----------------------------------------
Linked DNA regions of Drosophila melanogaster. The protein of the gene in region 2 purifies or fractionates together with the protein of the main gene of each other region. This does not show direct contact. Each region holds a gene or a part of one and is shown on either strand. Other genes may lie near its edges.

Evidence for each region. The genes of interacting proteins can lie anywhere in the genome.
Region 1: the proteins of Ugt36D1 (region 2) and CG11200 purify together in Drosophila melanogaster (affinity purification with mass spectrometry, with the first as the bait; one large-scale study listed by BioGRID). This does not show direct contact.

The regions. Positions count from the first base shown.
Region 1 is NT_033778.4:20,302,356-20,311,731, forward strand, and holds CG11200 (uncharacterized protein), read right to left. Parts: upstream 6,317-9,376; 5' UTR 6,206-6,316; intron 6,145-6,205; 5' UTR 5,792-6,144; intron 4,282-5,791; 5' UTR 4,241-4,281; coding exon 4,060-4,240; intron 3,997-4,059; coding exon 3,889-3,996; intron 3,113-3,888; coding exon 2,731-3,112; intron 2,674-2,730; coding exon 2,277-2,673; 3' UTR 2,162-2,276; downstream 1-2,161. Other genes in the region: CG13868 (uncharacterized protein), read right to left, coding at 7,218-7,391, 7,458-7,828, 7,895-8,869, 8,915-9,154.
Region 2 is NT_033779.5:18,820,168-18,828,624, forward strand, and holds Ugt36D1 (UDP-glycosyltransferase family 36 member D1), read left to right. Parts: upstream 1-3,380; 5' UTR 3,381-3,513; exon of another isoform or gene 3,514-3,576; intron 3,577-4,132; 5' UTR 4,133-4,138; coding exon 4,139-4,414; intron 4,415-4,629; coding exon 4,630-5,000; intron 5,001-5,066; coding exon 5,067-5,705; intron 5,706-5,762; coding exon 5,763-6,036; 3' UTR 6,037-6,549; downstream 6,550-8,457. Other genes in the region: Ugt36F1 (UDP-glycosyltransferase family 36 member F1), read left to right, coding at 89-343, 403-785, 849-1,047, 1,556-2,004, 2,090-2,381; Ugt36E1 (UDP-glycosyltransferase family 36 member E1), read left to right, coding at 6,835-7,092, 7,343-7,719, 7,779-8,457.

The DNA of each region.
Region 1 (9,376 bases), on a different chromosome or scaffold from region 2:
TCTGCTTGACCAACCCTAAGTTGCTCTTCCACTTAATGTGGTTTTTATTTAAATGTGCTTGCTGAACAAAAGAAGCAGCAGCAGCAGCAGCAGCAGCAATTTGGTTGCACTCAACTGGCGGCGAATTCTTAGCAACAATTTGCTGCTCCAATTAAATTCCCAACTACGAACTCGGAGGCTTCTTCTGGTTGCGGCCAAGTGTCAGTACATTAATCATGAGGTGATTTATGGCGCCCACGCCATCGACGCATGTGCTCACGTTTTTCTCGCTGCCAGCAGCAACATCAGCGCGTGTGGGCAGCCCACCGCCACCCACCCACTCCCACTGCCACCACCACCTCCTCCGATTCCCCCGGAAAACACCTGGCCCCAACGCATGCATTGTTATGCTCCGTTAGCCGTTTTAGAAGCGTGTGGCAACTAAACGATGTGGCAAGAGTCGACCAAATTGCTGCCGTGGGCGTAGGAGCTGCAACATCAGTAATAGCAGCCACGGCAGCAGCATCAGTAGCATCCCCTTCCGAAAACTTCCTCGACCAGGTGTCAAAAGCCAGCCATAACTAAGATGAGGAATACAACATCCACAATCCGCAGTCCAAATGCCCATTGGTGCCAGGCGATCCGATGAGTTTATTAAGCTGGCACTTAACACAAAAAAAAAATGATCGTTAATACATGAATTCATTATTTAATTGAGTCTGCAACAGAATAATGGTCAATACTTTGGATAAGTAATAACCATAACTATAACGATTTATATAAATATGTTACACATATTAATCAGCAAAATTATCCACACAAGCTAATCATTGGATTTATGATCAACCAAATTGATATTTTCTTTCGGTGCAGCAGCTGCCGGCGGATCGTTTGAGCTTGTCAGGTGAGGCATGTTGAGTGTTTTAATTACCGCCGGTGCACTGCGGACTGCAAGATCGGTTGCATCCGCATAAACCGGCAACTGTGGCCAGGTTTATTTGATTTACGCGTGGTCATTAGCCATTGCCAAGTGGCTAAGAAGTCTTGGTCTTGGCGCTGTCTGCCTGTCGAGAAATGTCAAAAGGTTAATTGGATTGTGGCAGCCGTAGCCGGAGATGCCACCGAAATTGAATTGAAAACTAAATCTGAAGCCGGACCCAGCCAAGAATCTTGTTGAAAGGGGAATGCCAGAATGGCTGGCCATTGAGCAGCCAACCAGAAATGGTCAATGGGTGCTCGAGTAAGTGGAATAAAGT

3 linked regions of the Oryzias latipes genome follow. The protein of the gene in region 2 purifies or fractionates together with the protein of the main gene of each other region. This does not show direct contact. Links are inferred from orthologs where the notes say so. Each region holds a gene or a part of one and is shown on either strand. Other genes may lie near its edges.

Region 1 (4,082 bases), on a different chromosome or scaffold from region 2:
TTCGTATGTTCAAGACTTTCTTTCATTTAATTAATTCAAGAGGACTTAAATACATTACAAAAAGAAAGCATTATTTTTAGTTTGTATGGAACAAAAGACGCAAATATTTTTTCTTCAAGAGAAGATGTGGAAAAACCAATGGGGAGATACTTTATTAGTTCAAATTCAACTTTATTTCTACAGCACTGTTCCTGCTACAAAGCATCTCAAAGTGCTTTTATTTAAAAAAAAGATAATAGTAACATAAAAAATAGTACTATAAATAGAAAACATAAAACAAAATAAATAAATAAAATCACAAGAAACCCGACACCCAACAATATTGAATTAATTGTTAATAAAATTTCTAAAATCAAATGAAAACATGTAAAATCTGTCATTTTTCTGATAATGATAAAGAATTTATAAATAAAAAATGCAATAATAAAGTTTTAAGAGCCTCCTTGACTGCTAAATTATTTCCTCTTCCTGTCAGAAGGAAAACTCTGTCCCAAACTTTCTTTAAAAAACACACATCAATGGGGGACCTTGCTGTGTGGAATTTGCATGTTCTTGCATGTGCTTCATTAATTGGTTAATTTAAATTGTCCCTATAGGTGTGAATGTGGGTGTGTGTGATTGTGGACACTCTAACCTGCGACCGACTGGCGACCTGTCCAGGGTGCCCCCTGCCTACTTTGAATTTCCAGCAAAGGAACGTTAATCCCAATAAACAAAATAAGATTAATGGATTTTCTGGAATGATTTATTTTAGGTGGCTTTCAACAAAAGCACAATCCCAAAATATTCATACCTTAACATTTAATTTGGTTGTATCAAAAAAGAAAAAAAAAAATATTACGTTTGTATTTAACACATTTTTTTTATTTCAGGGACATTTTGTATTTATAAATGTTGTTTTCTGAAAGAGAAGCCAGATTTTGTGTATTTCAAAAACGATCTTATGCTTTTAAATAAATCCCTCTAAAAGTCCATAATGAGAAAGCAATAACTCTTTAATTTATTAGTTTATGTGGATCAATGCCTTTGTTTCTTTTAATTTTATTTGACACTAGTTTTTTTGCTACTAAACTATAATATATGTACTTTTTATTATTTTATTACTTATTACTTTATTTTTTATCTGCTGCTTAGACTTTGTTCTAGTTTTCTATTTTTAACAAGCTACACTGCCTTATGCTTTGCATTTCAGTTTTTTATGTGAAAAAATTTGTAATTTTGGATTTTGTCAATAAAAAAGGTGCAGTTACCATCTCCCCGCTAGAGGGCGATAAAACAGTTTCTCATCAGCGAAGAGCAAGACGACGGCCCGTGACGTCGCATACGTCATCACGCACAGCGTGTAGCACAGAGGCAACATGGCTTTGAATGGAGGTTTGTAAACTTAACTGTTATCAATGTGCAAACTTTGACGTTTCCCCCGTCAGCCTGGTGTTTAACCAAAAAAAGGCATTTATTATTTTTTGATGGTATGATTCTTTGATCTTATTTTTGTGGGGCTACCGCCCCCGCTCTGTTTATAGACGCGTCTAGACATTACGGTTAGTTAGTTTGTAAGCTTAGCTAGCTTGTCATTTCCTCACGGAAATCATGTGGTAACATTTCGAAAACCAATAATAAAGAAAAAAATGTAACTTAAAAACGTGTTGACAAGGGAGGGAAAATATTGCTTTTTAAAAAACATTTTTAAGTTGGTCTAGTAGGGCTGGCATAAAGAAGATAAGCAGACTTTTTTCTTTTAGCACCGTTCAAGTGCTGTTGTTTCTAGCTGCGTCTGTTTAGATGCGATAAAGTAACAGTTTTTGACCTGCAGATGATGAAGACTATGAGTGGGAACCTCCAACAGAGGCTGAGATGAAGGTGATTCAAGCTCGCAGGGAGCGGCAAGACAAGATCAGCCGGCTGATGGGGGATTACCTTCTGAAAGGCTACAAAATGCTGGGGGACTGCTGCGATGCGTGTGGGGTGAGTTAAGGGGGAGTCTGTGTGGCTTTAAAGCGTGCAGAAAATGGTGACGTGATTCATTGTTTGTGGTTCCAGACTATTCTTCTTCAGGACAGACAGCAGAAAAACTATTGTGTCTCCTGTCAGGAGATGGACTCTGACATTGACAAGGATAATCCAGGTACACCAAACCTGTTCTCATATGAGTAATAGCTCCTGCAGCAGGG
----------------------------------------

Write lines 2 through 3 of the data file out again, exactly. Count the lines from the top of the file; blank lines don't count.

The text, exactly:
Evidence for each region. The genes of interacting proteins can lie anywhere in the genome.
Region 1: the proteins of Ugt36D1 (region 2) and CG11200 purify together in Drosophila melanogaster (affinity purification with mass spectrometry, with the first as the bait; one large-scale study listed by BioGRID). This does not show direct contact.